After congratulations all round we set off out, our first objective being Camp 2 and a hot brew. As with most trips out of a cave, we gradually became strung out as the people in front pushed on to clear the pitches for those behind.  At Camp 2 we all assembled again and had a welcome brew.  We cleaned up the camp which was a bit of a mess and after a lamp fettle set out for Camp 1.  Again we were strung out by the pitches and my mood was very sombre as I was travelling alone or with just one other person and the little incidents that are amusing when in a group become annoying instead.  Also by now we were all becoming very tired.  We all eventually struggled into Camp 1 and had a brew and something to eat, what it was I have no idea but it was hot and tasted okay. Camp 1 was full to bursting with sleeping bodies all over the floor and strung in hammocks on the wall.  I found a flatish area on the rocks off to one side and set out my sleeping gear.  Trev left the camp at this point as he was going all the way out, I was glad it was him and not me.

We all settled down to sleep but I only slept very fitfully.  I had those lurid dreams about floating in a dark space and then dropping down on Camp 1.  At another point in my sleep, I awoke suddenly with my hand outstretched trying to hold up the roof which I thought was falling in!  At last it was time to get up - which I did, whereupon half the rest of the residents got out of their pits.  They were all waiting for someone to make the first move.  A meal was cooked and eaten along with lots of hot drink and we all felt much better.  Time at this point had ceased to mean anything and the meal we had just eaten had no point in being called breakfast or anything else - it was just a meal. After a general tidy up and much fettling of lamps, I dragged out the camera and Fred and I set off to take piccies. Some time was spent photographing the camp and the Hall of Thirteen, along with a large group of other flashers everywhere.  Fish had turned out of one of the hammocks and was giving Phil a hand firing the flashes but there was one problem,  Fish was using his personal stereo cassette to listen to music and had no idea what Phil was telling him.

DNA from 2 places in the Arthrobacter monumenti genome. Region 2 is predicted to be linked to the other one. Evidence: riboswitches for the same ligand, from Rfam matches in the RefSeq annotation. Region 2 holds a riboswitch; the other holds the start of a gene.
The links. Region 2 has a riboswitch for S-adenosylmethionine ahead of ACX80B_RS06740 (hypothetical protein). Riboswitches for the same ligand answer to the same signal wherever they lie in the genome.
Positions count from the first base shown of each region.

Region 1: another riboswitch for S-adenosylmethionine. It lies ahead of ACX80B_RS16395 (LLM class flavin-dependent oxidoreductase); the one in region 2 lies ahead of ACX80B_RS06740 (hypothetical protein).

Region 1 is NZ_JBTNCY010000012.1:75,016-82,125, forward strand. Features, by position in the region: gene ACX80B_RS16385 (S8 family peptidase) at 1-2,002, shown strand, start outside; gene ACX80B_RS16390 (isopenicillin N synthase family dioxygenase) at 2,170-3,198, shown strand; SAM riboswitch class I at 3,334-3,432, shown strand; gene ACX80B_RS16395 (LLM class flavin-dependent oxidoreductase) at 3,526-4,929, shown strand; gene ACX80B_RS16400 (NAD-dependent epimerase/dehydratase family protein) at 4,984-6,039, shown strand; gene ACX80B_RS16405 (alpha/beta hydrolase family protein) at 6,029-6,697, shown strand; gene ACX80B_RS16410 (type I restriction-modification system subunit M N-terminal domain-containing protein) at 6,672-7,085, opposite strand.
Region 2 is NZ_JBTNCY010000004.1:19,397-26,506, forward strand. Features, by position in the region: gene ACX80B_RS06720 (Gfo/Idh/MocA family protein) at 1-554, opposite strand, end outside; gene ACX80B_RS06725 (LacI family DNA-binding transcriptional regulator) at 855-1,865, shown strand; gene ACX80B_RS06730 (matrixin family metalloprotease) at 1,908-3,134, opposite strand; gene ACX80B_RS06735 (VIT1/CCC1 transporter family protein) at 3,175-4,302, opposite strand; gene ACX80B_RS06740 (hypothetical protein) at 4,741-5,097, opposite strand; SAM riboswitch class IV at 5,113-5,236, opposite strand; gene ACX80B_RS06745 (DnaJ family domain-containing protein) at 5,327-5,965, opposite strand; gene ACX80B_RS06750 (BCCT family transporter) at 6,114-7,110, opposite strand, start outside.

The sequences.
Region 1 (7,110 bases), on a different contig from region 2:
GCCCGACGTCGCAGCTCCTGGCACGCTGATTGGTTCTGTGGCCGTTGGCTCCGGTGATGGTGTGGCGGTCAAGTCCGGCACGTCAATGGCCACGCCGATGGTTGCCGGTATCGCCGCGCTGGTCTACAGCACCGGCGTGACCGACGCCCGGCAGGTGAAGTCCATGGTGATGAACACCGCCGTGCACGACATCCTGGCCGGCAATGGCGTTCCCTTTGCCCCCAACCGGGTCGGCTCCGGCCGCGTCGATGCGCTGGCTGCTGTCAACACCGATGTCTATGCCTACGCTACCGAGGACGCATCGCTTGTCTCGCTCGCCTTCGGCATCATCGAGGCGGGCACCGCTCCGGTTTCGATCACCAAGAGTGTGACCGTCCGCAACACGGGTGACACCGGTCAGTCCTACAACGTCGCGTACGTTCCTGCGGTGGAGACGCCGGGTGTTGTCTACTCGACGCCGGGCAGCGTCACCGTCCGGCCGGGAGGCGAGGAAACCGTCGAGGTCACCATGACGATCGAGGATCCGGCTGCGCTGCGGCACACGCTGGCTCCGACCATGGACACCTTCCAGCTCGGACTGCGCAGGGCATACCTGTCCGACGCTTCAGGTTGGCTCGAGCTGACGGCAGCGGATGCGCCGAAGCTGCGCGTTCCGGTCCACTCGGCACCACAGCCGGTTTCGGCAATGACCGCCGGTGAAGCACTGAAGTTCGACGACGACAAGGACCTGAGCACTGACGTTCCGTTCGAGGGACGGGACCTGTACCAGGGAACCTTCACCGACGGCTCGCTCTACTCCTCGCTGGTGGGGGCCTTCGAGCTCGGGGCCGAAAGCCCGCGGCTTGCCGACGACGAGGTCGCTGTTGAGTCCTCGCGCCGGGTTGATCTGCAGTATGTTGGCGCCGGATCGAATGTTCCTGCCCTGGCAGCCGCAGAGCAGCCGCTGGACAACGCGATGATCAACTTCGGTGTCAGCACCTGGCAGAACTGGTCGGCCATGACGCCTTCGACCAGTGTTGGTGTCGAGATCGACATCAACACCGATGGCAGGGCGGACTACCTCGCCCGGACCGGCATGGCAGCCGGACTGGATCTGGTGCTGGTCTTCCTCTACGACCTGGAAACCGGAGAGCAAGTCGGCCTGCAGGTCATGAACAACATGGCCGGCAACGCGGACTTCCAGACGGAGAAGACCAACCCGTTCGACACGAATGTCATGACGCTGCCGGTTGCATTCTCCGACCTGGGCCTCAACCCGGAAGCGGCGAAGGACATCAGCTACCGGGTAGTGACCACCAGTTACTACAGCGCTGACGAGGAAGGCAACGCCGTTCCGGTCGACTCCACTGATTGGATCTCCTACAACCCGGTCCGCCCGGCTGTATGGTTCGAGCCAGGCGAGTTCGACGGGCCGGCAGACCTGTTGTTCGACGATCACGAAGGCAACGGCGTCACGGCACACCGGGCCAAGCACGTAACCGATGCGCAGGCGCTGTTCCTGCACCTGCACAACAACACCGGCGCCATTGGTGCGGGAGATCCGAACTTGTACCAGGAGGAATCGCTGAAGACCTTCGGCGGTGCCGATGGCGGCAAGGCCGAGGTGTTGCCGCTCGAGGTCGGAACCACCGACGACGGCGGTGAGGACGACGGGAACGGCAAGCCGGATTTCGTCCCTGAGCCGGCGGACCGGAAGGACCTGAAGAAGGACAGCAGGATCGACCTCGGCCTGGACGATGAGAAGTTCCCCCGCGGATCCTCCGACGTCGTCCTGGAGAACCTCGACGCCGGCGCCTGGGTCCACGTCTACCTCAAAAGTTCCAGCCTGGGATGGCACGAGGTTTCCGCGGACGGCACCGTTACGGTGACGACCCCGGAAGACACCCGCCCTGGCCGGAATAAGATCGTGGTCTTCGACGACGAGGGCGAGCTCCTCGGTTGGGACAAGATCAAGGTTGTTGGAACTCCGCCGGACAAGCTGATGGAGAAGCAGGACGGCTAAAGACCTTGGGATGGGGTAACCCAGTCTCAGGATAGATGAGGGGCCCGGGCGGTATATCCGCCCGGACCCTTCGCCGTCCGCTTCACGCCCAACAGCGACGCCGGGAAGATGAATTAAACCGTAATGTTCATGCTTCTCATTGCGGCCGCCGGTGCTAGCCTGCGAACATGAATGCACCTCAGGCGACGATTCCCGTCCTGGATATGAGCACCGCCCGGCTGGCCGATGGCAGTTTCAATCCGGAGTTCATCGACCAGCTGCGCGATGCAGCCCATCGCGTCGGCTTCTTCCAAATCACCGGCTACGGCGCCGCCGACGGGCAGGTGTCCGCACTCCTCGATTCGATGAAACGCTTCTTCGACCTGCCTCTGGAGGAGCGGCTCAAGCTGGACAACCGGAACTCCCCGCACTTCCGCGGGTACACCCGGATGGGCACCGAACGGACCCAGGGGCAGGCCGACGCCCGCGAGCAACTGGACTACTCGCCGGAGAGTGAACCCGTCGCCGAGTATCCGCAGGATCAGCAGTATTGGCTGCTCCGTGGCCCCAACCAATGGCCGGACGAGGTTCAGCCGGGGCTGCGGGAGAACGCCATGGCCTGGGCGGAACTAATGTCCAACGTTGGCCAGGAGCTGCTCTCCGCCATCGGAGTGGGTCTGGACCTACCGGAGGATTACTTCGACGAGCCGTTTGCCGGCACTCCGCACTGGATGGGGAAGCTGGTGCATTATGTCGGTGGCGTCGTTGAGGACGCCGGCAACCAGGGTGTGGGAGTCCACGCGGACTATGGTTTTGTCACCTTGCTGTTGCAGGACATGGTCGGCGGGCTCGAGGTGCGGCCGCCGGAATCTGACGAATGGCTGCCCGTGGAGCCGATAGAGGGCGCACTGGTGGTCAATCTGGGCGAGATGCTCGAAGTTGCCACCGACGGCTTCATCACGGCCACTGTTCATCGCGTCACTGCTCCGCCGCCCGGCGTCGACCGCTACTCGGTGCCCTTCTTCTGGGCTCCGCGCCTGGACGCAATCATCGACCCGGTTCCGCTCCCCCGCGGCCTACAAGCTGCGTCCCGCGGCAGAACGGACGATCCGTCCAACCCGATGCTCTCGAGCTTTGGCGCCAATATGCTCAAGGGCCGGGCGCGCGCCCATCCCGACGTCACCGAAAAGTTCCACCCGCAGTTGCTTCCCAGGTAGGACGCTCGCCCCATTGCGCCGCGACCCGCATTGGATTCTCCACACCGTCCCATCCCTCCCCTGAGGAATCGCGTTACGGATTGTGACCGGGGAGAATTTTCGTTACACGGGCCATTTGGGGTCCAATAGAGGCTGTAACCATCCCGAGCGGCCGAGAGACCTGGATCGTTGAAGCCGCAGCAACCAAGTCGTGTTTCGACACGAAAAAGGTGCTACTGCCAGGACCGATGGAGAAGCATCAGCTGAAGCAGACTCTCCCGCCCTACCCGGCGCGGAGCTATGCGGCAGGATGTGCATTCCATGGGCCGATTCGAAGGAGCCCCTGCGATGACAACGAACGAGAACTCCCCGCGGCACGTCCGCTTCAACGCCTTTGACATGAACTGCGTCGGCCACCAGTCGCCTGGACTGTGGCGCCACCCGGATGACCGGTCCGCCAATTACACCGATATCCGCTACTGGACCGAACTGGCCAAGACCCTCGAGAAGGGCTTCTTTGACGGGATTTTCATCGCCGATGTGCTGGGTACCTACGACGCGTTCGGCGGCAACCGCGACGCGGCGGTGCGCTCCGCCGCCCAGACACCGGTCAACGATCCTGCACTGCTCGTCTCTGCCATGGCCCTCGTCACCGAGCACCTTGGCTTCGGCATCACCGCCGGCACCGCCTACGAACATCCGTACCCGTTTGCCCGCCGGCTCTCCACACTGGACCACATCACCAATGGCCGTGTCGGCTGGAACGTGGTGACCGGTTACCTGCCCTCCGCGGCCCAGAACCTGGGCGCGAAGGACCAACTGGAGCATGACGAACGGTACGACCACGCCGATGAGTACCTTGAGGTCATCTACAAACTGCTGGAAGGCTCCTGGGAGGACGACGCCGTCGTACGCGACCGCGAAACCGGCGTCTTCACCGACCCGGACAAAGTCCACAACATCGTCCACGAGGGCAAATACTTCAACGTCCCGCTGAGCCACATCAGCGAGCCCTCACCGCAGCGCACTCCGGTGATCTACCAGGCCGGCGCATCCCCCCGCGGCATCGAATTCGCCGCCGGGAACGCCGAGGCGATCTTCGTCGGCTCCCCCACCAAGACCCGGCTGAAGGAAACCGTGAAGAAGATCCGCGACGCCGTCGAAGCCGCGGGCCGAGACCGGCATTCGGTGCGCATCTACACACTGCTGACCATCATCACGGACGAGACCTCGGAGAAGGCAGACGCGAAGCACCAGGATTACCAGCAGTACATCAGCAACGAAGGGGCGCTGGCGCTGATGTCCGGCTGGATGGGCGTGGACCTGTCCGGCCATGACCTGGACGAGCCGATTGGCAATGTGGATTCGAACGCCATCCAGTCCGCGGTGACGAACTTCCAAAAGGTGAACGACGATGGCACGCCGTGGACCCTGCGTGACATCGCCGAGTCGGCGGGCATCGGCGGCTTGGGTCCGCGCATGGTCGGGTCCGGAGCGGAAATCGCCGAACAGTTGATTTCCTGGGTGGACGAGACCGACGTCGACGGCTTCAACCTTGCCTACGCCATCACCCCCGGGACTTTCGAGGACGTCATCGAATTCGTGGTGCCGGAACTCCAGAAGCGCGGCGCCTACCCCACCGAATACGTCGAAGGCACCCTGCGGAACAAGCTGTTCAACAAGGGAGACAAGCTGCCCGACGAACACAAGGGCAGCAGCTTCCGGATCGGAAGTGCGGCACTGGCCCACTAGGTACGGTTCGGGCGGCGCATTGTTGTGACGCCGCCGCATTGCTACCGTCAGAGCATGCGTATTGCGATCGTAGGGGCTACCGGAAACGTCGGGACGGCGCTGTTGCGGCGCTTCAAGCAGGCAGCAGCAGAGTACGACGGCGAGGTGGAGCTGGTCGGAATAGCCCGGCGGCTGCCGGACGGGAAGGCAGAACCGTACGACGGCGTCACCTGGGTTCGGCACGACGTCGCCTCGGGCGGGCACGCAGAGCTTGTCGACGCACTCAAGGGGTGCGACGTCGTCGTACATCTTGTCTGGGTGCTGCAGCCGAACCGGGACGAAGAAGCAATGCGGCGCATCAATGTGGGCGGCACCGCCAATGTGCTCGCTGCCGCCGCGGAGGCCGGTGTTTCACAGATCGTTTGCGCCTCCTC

After taking all the pictures we required in that area, Fred and I set off out taking photos as we went. Phil and John were going to follow doing the same thing.  Eventually we reached the bottom of Aldo's, only to find that Ken and Co. were still using the rope.  Fred had just started to ascend when Phil and John arrived.  This section of the cave was now rather congested and became very slow.  I enjoyed the steady plod up the pitches and through the Meanders, even though I was in desperate need of a crap from Gontard’s on.  The surface was reached and it was bliss to change with the warm evening sun to dry us out.  I had been underground for 31 and a half hours, not much by some standards but one great time for me.